Fake photos of Trump with Black supporters raise AI and election concerns. (Part-2)

If you see a photo of Trump with Black folks and it's not on an official campaign or surrogate page, it didn't happen,” said Black Conservative Federation president Diante Johnson. “It’s nonsensical that the Trump campaign would need AI to show Black support.”

Experts anticipate more AI-generated deepfakes to target Latinos, women, Asian Americans, older conservatives, and other demographics in swing states that campaigns aim to attract, mislead, or intimidate. Deepfakes pose global threats as dozens of countries hold elections this year.

In January, a robocall impersonating Biden erroneously informed New Hampshire voters that voting in the primary would disqualify them from voting in the general election. A political consultant later admitted crafting the robocall, which may be the first AI-based election interference attempt.

In February, Stanford University researchers examined the possible effects of AI on Black communities and found that such content can corrode even when not believed. When individuals can't trust online visuals, they may dismiss reliable sources.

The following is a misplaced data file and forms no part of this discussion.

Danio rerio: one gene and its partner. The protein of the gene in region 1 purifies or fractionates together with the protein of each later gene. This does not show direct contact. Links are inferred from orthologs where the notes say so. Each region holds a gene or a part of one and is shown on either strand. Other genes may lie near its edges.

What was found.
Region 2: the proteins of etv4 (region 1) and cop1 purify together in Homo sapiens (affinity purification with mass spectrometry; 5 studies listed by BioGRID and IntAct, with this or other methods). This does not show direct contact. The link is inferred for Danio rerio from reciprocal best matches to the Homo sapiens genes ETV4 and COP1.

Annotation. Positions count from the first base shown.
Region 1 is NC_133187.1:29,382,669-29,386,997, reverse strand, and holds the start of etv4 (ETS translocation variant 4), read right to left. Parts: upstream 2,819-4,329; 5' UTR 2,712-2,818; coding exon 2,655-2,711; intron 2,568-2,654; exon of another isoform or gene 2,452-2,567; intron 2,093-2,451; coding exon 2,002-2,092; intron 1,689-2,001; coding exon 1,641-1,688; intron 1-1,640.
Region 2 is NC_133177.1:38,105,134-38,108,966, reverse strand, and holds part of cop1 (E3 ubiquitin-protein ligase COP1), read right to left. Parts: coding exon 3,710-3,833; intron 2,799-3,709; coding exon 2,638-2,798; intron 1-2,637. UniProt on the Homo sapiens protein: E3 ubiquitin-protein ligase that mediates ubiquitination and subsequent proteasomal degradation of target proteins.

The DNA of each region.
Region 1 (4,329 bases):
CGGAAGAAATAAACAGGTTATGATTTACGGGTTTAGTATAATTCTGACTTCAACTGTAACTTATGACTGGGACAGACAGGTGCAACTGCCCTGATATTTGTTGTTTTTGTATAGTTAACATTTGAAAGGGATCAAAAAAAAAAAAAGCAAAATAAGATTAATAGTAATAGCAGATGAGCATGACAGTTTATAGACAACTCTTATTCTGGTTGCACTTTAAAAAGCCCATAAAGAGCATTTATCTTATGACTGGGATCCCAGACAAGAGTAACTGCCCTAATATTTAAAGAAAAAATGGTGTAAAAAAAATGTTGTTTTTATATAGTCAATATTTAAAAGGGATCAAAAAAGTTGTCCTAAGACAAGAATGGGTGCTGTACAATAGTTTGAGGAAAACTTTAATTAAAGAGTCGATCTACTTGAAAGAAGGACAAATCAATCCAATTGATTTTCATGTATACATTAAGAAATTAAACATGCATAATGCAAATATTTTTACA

As AI-generated content becomes more prevalent and difficult to distinguish from human-generated content, individuals may become more skeptical and distrustful of the information they receive,” researchers said.

Even if it doesn't fool many voters, AI-generated content about voting, candidates, and elections can make it harder to tell fact from fiction, leading people to discount legitimate sources of information and fueling a growing distrust of democracy and political polarization.

False claims about politicians and elections are nothing new, but AI makes lifelike graphics, video, and audio faster, cheaper, and easier. AI deepfakes on TikTok, Facebook, or X can reach millions before tech firms, government officials, or respectable news outlets know about them.

AI simply accelerated and pressed fast forward on misinformation,” said Joe Paul, a business leader and champion for digital access in communities of color. Black communities have “this history of mistrust” with major institutions, including politics and media, which makes them dubious of public narratives about them and fact-checking aimed to inform them, Paul said.

Paul said digital literacy and critical thinking can counter AI-generated misinformation. “We want to empower people to critically evaluate online content. Critical thinking is disappearing in many communities, not just Black ones.”